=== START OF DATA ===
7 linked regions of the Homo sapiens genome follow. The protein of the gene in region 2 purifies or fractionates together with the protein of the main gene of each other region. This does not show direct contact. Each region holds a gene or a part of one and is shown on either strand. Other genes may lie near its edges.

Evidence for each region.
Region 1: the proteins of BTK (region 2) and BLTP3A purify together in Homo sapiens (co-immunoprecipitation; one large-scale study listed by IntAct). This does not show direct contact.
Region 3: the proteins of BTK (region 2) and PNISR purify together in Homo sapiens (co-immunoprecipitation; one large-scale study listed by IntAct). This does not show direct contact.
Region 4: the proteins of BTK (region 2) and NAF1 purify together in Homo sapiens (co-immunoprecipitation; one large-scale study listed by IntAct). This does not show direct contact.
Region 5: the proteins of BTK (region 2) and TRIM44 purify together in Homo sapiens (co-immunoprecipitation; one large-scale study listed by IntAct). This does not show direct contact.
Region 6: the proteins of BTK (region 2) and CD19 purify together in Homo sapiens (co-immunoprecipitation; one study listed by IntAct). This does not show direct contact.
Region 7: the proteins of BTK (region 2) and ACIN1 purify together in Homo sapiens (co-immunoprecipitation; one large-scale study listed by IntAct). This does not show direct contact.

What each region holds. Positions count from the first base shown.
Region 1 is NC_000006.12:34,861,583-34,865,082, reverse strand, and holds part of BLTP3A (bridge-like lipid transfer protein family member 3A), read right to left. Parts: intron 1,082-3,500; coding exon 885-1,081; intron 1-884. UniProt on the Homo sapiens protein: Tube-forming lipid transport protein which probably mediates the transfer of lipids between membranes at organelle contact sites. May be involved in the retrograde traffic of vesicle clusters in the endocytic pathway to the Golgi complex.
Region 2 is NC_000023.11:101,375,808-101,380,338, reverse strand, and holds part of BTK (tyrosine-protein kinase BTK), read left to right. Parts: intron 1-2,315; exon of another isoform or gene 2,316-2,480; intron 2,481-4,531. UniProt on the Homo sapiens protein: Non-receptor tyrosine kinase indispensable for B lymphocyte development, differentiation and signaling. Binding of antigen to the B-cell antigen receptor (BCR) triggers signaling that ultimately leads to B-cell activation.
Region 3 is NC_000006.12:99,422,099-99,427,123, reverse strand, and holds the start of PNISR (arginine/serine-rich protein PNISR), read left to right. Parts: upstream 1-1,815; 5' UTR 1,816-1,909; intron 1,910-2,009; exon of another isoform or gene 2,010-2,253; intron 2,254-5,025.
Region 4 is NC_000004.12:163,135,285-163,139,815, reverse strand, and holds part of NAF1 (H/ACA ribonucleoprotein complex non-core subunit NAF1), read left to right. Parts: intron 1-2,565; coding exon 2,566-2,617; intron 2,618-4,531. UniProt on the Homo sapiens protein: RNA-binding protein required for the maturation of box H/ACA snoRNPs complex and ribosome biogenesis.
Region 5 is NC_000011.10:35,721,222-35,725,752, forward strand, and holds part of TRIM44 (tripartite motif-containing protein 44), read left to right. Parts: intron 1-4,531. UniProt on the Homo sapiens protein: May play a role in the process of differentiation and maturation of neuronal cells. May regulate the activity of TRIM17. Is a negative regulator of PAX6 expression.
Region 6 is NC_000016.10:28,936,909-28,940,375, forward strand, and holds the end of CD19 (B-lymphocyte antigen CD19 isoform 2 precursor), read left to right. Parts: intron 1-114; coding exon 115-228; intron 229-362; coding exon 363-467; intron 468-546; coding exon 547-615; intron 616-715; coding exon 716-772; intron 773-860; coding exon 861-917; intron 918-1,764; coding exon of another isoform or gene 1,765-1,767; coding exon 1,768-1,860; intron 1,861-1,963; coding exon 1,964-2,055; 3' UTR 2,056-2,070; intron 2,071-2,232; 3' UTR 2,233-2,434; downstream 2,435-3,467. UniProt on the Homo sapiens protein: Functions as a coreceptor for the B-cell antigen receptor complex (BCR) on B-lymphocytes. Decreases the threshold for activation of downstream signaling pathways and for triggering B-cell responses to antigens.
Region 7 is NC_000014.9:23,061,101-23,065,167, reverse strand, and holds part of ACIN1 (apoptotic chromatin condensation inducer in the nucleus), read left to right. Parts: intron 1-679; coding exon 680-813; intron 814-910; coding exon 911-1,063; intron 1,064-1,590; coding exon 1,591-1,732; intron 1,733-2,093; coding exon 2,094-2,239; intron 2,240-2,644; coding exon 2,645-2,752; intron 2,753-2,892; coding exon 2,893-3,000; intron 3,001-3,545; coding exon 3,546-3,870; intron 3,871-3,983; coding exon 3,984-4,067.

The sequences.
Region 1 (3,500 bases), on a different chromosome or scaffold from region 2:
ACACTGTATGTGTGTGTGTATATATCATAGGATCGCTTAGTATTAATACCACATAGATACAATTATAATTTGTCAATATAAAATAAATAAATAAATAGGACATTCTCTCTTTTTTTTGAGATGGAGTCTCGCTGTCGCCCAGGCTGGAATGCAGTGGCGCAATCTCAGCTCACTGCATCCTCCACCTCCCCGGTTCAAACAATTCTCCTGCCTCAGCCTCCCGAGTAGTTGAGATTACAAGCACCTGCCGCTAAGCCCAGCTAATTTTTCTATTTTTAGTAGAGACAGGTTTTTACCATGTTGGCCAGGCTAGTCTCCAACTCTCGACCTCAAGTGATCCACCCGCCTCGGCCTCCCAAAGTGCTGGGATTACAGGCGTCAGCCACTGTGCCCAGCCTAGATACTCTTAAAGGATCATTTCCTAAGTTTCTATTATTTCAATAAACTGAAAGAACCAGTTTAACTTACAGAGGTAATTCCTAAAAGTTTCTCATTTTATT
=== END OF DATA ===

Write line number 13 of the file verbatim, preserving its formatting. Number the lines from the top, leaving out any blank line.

Region 4 is NC_000004.12:163,135,285-163,139,815, reverse strand, and holds part of NAF1 (H/ACA ribonucleoprotein complex non-core subunit NAF1), read left to right. Parts: intron 1-2,565; coding exon 2,566-2,617; intron 2,618-4,531. UniProt on the Homo sapiens protein: RNA-binding protein required for the maturation of box H/ACA snoRNPs complex and ribosome biogenesis.